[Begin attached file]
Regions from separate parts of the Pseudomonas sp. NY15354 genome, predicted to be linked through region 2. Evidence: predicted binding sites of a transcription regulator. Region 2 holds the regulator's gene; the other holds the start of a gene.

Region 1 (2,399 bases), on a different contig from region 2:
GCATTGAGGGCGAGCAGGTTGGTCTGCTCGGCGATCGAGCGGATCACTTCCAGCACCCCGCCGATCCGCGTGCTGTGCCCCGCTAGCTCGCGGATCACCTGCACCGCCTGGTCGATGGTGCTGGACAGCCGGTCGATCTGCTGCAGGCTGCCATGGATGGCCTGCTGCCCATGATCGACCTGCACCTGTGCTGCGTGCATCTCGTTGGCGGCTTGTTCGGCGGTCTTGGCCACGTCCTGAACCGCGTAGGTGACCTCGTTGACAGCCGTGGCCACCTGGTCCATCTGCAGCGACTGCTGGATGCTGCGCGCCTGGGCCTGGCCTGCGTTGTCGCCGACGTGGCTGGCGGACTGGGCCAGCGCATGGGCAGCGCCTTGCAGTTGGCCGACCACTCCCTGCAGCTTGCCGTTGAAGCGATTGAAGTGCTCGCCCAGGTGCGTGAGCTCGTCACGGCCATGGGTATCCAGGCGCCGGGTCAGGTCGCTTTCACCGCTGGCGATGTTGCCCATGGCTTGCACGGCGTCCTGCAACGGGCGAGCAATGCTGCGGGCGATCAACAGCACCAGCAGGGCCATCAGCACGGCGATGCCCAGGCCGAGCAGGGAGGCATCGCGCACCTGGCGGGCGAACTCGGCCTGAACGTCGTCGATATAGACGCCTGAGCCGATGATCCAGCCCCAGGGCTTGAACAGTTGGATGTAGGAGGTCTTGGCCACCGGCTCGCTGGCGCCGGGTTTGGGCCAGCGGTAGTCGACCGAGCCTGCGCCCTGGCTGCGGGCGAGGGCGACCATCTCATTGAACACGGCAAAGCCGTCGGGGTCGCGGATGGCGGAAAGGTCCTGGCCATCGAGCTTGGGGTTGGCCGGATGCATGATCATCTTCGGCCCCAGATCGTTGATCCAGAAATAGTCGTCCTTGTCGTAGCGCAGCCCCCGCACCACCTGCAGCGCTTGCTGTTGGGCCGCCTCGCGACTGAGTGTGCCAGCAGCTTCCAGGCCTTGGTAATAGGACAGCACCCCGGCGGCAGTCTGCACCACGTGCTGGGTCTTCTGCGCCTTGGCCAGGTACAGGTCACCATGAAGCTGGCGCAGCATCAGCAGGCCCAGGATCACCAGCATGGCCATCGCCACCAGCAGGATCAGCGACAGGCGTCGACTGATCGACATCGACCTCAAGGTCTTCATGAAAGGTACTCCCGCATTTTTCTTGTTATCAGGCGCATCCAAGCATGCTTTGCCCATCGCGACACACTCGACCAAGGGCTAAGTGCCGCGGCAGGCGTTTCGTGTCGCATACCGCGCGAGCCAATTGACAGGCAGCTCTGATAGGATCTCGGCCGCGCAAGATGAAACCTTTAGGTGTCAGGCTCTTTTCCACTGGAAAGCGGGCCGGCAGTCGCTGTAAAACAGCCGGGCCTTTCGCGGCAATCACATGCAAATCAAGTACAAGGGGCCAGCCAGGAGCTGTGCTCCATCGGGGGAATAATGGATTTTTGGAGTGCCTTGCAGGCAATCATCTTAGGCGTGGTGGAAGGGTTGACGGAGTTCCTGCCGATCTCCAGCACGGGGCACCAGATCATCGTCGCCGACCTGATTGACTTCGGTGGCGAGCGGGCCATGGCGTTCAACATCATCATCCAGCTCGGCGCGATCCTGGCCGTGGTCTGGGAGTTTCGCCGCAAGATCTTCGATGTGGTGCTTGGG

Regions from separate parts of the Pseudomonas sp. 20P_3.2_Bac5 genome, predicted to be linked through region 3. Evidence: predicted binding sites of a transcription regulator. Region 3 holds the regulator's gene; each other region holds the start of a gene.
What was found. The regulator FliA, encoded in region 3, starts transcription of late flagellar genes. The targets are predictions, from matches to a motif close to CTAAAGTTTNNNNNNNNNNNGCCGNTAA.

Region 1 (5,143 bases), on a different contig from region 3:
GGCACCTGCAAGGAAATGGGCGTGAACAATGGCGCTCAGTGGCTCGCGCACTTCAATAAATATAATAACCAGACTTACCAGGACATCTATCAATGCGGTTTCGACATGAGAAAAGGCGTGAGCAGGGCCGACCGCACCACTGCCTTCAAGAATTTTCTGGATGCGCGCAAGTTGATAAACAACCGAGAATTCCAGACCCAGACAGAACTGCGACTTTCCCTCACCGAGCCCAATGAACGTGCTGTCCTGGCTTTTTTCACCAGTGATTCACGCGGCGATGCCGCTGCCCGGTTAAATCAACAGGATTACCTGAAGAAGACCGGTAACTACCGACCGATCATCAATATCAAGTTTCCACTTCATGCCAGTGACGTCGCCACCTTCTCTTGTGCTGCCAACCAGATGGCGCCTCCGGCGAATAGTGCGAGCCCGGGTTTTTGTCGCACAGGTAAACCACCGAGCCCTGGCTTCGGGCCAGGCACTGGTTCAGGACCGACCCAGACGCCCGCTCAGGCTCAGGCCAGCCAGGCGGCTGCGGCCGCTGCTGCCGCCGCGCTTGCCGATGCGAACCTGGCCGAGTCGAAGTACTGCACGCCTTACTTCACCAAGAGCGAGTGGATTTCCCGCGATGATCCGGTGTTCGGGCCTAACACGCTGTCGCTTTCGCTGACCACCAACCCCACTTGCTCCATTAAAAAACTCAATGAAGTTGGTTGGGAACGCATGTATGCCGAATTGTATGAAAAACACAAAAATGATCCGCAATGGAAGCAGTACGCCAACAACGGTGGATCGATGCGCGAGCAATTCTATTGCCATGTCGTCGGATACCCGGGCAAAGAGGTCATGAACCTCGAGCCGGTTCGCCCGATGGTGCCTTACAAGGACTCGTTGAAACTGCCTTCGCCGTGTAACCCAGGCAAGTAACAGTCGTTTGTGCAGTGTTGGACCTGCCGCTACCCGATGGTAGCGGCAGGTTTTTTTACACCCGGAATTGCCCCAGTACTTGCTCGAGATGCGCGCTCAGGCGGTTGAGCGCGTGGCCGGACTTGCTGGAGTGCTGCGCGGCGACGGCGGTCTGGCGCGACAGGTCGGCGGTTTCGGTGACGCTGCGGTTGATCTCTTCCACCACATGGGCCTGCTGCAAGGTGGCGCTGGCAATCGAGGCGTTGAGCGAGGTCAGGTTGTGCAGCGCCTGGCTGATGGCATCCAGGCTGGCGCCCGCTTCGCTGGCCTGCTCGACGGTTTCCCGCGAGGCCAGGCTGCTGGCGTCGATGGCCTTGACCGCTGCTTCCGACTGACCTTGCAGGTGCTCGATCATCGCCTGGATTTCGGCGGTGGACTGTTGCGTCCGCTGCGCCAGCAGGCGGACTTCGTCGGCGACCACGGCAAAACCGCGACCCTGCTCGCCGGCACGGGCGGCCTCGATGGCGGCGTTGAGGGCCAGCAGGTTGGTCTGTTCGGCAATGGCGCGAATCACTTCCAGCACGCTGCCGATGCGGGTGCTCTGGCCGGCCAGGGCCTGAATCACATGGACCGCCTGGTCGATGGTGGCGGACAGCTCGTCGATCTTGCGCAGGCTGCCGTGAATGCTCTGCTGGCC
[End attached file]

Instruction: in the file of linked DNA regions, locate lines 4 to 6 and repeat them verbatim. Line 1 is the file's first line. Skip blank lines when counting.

Regions from separate parts of the Pseudomonas sp. 20P_3.2_Bac5 genome, predicted to be linked through region 3. Evidence: predicted binding sites of a transcription regulator. Region 3 holds the regulator's gene; each other region holds the start of a gene.
What was found. The regulator FliA, encoded in region 3, starts transcription of late flagellar genes. The targets are predictions, from matches to a motif close to CTAAAGTTTNNNNNNNNNNNGCCGNTAA.

Region 1 (5,143 bases), on a different contig from region 3: